Address ... at the anniversary meeting of the Royal society ... 1840

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Page 27 - ... multiples of the mean angular distance of the moon from the sun, of the mean anomalies of the moon and sun, and of the moon's mean distance from the node ; and the moon's longitude is expressed by means of a series of sines of the same angles, the coefficients of the periodic terms being functions of the ratio of the sun's mean motion to that of the moon, of the eccentricities of the two orbits and of their mutual inclination. Now, if the eccentricity of the earth's orbit be supposed to remain...
Page 13 - Lahore and their Mahomedan successors, and formed alphabets of them, by which they can now be readily perused. He traced the varieties of the Devanagari alphabet of Sanscrit on the temples and columns of Upper India to a date anterior to the third century before Christ, and was enabled to read on the rocks of Cuttock and Gujarat the names of Antiochus and Ptolemy, and the record of the intercourse of an Indian monarch with the neighbouring princes of Persia and Egypt ; he ascertained that, at the...
Page 10 - Gilbert became member of Parliament for Helstone, and at the general election in 1806, was chosen to represent Bodmin, continuing to sit for that borough until December, 1832. He was emphatically the representative of scientific interests in the House of Commons, and was continually appointed to serve on committees of inquiry touching scientific and financial questions. He acted as Chairman of the committee for rebuilding London Bridge, causing it to be widened ten feet more than originally proposed,...
Page 27 - They comprehend the theory of waves and of the vibrations of elastic substances, the laws of the distribution of electricity and magnetism, the propagation of heat, the theory of capillary attraction, the attraction of spheroids, the local magnetic attraction of ships, important problems on chances, and a multitude of other subjects, which the time allowed for this notice will not permit me to mention. His well-known treatise on Mechanics is incomparably superior to every similar publication in the...
Page 24 - ... naturally given rise to much speculation respecting their origin and mutual relations. When, instead of the single planet which was expected to fill up the gap between the orbits of Mars and Jupiter, Ceres and Pallas were found at very nearly the same mean distance from the sun, Olbers threw out the conjecture that they were fragments of a larger planet which had been rent asunder by some internal convulsion, and that many more such fragments probably existed. If this were the case, he reasoned,...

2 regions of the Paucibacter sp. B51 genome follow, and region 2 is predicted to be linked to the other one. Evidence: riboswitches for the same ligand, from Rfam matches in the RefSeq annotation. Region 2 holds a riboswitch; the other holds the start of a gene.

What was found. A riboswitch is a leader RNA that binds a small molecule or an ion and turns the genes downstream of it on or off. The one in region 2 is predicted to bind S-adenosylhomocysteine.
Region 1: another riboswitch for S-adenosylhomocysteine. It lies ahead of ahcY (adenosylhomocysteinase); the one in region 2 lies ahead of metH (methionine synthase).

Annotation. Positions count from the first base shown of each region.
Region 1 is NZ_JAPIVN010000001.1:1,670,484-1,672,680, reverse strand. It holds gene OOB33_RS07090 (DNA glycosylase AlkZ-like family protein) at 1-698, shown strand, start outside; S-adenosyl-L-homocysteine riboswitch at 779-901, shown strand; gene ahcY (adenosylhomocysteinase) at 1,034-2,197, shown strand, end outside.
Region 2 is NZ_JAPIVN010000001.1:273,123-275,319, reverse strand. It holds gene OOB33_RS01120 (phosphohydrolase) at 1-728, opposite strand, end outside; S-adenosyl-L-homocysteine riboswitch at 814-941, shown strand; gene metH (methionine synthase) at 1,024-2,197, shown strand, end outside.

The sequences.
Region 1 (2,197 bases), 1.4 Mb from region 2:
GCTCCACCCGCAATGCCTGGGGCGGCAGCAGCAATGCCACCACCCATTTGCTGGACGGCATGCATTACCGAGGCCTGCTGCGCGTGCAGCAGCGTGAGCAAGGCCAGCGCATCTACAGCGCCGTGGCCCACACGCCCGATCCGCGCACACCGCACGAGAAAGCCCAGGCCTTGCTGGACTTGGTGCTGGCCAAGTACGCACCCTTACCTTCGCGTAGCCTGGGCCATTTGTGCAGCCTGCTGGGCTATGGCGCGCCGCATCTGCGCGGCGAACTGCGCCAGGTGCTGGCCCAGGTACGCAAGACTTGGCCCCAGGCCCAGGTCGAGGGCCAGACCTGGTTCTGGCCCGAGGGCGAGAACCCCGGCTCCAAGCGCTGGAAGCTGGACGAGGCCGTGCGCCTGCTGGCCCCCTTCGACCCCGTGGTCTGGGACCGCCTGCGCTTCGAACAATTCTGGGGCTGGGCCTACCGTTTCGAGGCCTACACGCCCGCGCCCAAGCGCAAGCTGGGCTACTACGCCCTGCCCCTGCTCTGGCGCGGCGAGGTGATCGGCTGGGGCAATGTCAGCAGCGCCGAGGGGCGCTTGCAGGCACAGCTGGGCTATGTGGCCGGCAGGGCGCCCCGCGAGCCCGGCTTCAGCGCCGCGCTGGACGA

Page 23 - J from his earliest years with more than common interest and zeal. There were, in fact, few departments of knowledge and literature, however remotely connected with the natural sciences, which he has not illustrated by his writings : it was when thus travelling into provinces of knowledge which were somewhat foreign to his own, that he was accustomed to quote the adage of Seneca : " Soleo et in aliena castra transire, nan tanquam transfvga, sed tanquam ex-plorator...
Page 16 - Secretary to Mr. Abbott, the Speaker of the House of Commons, and was chosen to examine and digest the Parliamentary returns under the first Population Act in 1800, a duty which he continued to perform at the three succeeding decennial periods, and was preparing to discharge it for the fifth time during the present year, when he was attacked by the disease which terminated in his death. He was appointed second Clerk Assistant to the House of Commons in 1815, and subsequently Clerk Assistant, an office...
Page 28 - ... his later years, he denied access to all visitors, and remained in his study from an early hour in the morning until six o'clock at night, when he joined his family at dinner, and spent the evening in social converse, or in amusements of. the lightest and least absorbing character, carefully avoiding every topic which might recall the severity of his morning occupations. The wear and tear, however, of a life devoted to such constant study, and the total neglect of exercise and healthy recreations,...
Page 29 - ... his own favourite studies, he has left no one to equal him, either in France or in Europe at large, in the extent, variety, and intrinsic value of his labours. The last work on which he was engaged was a treatise on the theory of light, with particular reference to the recent researches of Cauchy : nearly two hundred pages of this work are printed, which are altogether confined to generalities, whose applications were destined to form the subject of a second and concluding section : those who...
Page 18 - Series, vol. xliii. pp. 228. 305 ; vol. xlv. p. 374. preventing that perpetual racking of beams and working of joints, which, in the ancient system of ship-building, produced hogging, creaking, leakage, and rapid decay ; and filling up likewise every vacuity between the timbers, which were occasionally the unavoidable receptacles for foul air, filth, vermin, and various other sources of rottenness and disease. These important improvements, though opposed to the inveterate prejudices of the older...

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